Re:We're all wondering... (4, Informative)

The Bender (801382) | about 6 years ago | (#23011132)

Obviously the energy is built up over the period between pulses. And since the repetition rate is only 1 shot per HOUR, the average power output is only 0.1 W [calctool.org]!

That wouldn't even put a dent in my electricity bill.

Yes I know, I know...

Re:We're all wondering... (4, Funny)

Tribbin (565963) | about 6 years ago | (#23010982)

It will look a little like this:

http://upload.wikimedia.org/wikipedia/en/d/d3/BFG9000doom2.jpg [wikimedia.org]

Re:We're all wondering... (0)

Anonymous Coward | about 6 years ago | (#23011666)

I prefer the chainsaw in that room. Not many projectiles so why waste your ammo?

Re:We're all wondering... (3, Funny)

walt-sjc (145127) | about 6 years ago | (#23010924)

Bah - who needs sharks... They will just install them in military jets for when they need a LOT of popcorn...

"Kent, this is Jesus.... And stop playing with yourself..."

Re:We're all wondering... (0)

Anonymous Coward | about 6 years ago | (#23011340)

This was developed in support of securing the Texas border. If people break into our homes, we get to shoot'em; and now when people cross the border illegally, we get to zap'em.

pocket size (1)

p51d007 (656414) | about 6 years ago | (#23011708)

Oh goodie! Now in a couple of years, when they figure out a way to make a laser pointer out of this, we can have these burning holes in everything LOL.

Pish. (2, Funny)

AndGodSed (968378) | about 6 years ago | (#23010600)

I am holding out for Laser Eye Implants.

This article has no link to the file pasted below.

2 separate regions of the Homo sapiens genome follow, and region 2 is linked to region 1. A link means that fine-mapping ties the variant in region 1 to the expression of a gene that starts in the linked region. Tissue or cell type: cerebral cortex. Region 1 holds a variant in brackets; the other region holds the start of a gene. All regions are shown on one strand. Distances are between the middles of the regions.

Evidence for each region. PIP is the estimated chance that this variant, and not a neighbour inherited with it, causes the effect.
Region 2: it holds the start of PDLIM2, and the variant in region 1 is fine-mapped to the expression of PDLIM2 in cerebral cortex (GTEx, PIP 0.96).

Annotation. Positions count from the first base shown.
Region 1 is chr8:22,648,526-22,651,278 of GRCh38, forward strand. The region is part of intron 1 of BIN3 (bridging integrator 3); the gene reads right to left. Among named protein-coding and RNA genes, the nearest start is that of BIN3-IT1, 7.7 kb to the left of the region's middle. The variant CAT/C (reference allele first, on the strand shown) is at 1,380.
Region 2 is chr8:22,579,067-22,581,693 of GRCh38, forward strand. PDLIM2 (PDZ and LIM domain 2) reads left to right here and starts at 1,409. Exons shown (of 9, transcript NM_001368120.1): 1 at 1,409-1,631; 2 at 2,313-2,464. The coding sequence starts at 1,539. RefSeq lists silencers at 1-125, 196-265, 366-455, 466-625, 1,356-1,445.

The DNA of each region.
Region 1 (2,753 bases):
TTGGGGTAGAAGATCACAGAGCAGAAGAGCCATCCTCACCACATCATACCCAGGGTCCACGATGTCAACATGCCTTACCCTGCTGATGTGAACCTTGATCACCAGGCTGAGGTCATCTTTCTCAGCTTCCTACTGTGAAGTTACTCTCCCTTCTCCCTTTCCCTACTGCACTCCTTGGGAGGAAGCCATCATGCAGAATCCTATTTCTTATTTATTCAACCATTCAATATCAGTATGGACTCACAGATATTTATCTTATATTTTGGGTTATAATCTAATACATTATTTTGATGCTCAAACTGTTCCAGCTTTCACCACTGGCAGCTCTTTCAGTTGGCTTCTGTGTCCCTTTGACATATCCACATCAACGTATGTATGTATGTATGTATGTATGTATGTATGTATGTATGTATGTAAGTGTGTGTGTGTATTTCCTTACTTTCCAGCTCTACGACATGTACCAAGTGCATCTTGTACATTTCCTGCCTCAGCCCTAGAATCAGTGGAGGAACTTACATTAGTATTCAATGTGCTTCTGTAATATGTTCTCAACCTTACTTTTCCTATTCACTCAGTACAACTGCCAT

(Just don't go glaring at yourself in the mirror...)

Re:Pish. (1)

hashax (1190057) | about 6 years ago | (#23010620)

don't, its not good for geeks. if ever in your lifetime a girl likes you, you'll fry her with your intense gaze.

Re:Pish. (1)

symes (835608) | about 6 years ago | (#23010644)

don't, its not good for geeks. if ever in your lifetime a girl likes you, you'll fry her with your intense gaze.
lol! Now I definitely want laser implants - but not for the ability to light candles on romantic evenings with a bat of an eyelid. It's too late for that. I want to fry the mother-in-law!

Re:Pish. (3, Funny)

Anonymous Coward | about 6 years ago | (#23010708)

It's all good, so long as you remember to shout "BEHOLD! OPTIC BLAST!" before doing it.

Re:Pish. (1)

Walruzoar (514362) | about 6 years ago | (#23010862)

Well I'm holding out for a handheld laser pointer version, in green of course.
Will if come with a heavy duty mains lead, or a BIG box of AA cells?

global warming (-1, Flamebait)

timmarhy (659436) | about 6 years ago | (#23010612)

let me guess, someone will point out how this is making global warming worse, we need to hug some tree's to offset the carbon.

Re:global warming (-1, Offtopic)

Whiney Mac Fanboy (963289) | about 6 years ago | (#23010894)

let me guess, someone will point out how this is making global warming worse,